By contrast, the German side is all achtung, baby. Germany scores one goal, then positions its players in front of their net to defend for the remaining minutes of the match, as if you surrounded your king with your most powerful pieces and then only fiddled about with your pawns. Maybe you relate to such caution. For me? Boring. Cowardly. Blech. But Germany wins that way, or used to. In the last Cup they were in a transition from the old guard to the new, but still made it to the final; this time they are at full strength and have home-pitch advantage. I filled out the Cup bracket, and while I would love to see an England-Argentina final, it's hard not to foresee a Germany-Brazil rematch, the home team versus the reigning champs. If that's the case, it will be entertaining if only to witness two patently different styles of play, and yes, two distinct national characters. What do you want in your man, stoic caution or romantic ingenuity? Cast your wager accordingly.

Who else should you tune in for? If it's swarthy, and stereotypical, machismo you go for, look for the Italian and Argentinian teams. The Italians play rough, and the Argentinians? Well, they're not known for fair play (Google "Diego Maradona" and "the hand of God"); if the kids are nearby, you are bound to witness a “teaching moment.” If precision interests you, and you demand that your office or household run like a Swiss watch, the Holland team offers measure in great measures. The Central American teams (Mexico, Costa Rica) are free-flowing, like a cool Margarita after a long graft in the garden. And, as in the Olympics, Eastern European teams have begun to fare well, the most recent surprise being Croatia; in this tournament, the Ukrainian team has a good chance to upset.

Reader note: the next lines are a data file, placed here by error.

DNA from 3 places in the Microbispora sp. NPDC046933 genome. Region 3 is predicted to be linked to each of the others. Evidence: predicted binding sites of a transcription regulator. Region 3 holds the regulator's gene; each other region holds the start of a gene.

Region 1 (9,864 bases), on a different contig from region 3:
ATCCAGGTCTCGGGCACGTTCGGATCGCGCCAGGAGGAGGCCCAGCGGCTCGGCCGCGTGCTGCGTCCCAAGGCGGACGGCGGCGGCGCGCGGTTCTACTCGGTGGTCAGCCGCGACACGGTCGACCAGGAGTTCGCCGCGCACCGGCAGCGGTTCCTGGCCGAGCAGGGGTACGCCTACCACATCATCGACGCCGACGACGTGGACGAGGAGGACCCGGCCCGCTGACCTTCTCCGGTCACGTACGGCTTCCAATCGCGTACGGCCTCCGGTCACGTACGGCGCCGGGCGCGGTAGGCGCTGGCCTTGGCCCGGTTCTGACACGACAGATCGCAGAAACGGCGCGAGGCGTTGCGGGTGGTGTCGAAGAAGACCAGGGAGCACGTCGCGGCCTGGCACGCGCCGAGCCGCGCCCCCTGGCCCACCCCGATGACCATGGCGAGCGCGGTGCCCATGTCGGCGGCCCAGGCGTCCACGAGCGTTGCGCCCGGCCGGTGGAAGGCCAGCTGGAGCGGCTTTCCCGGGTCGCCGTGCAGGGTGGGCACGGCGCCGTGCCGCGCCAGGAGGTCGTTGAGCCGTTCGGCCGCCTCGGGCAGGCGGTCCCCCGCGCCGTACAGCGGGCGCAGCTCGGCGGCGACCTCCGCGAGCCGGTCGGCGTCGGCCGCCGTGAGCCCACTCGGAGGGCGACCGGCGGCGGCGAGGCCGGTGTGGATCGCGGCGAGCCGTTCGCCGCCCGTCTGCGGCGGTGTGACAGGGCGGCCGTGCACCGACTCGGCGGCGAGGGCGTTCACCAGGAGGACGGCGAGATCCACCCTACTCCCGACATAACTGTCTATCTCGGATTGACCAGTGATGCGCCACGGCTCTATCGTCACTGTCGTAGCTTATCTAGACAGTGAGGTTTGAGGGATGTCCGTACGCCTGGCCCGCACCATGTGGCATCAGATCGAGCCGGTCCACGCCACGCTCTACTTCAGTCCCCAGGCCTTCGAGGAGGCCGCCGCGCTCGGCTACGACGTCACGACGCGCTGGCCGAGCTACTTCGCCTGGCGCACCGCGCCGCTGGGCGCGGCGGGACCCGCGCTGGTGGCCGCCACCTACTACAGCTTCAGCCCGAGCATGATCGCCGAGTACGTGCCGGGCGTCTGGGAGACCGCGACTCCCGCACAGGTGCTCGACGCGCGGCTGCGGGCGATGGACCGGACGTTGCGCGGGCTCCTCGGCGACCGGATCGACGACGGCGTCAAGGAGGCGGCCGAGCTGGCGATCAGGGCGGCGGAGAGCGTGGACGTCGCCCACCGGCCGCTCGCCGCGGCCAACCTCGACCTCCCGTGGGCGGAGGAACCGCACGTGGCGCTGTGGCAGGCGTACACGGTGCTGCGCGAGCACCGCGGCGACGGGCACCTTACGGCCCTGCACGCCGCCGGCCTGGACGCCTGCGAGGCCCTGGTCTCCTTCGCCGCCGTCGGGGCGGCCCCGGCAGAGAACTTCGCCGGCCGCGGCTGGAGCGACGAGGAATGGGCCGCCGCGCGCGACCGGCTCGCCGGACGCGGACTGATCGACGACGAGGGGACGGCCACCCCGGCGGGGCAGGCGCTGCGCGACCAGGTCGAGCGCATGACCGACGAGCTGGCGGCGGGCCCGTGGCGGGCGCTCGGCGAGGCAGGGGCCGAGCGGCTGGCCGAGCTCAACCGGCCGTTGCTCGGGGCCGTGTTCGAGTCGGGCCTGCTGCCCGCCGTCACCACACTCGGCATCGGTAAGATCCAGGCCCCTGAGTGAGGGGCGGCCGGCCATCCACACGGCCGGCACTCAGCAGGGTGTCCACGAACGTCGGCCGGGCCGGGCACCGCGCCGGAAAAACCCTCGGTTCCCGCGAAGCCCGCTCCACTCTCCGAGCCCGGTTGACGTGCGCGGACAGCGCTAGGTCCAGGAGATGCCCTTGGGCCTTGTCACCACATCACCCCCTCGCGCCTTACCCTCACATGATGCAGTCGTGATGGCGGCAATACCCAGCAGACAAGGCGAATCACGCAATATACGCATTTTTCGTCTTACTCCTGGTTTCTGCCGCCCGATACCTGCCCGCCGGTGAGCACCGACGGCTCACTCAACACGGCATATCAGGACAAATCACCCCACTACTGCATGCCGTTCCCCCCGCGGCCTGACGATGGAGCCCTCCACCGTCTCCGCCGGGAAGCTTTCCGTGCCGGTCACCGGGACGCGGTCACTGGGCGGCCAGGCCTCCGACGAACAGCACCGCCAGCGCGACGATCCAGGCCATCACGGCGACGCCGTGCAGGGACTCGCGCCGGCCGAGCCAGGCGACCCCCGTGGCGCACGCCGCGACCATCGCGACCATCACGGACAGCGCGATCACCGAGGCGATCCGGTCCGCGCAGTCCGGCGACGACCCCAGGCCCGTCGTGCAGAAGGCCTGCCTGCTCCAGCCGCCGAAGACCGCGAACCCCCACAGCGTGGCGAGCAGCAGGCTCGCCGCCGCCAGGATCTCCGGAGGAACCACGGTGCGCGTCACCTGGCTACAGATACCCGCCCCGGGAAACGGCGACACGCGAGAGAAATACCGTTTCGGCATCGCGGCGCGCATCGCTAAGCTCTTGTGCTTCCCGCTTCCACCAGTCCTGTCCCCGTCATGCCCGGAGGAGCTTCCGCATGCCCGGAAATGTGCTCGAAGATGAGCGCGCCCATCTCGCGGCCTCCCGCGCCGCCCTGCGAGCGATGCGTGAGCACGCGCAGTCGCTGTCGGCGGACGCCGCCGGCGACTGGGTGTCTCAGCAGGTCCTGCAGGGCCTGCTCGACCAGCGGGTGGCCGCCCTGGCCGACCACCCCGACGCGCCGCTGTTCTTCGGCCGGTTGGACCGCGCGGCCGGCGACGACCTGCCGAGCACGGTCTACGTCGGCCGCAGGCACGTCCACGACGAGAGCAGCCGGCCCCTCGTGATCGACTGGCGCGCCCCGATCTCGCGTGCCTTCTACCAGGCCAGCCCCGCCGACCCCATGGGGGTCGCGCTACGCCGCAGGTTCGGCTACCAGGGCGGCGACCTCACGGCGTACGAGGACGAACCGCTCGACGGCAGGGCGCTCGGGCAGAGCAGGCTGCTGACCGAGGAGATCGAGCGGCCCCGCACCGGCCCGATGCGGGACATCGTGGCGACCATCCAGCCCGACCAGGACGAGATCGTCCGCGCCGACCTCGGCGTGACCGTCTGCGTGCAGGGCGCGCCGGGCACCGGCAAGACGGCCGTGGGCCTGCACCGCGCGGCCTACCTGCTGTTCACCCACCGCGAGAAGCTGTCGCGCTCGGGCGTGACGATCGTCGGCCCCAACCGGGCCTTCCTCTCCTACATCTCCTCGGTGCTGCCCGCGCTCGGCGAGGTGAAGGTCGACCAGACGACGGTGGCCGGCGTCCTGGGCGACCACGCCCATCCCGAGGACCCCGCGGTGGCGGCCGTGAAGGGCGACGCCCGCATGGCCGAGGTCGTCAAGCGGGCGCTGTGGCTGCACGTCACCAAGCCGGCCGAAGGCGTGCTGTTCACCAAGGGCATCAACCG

They are not only blessed with the gifted Andrei Schevchenko, but they also thrashed the other teams in their qualifying group (the first team to qualify for the World Cup), thus proving themselves competent as a team. Finally, it being a World Cup, Far East (Japan, South Korea), Middle East (Saudi Arabia, Iran) and African (Ghana, Angola) nations field teams; while none of these teams are expected to contend, they are worth tuning in for to witness the enthusiasm their fans show in seeing their teams play on an international level, and for what compelling geo-political match-ups might take the pitch (e.g., Iran v. US in the last World Cup).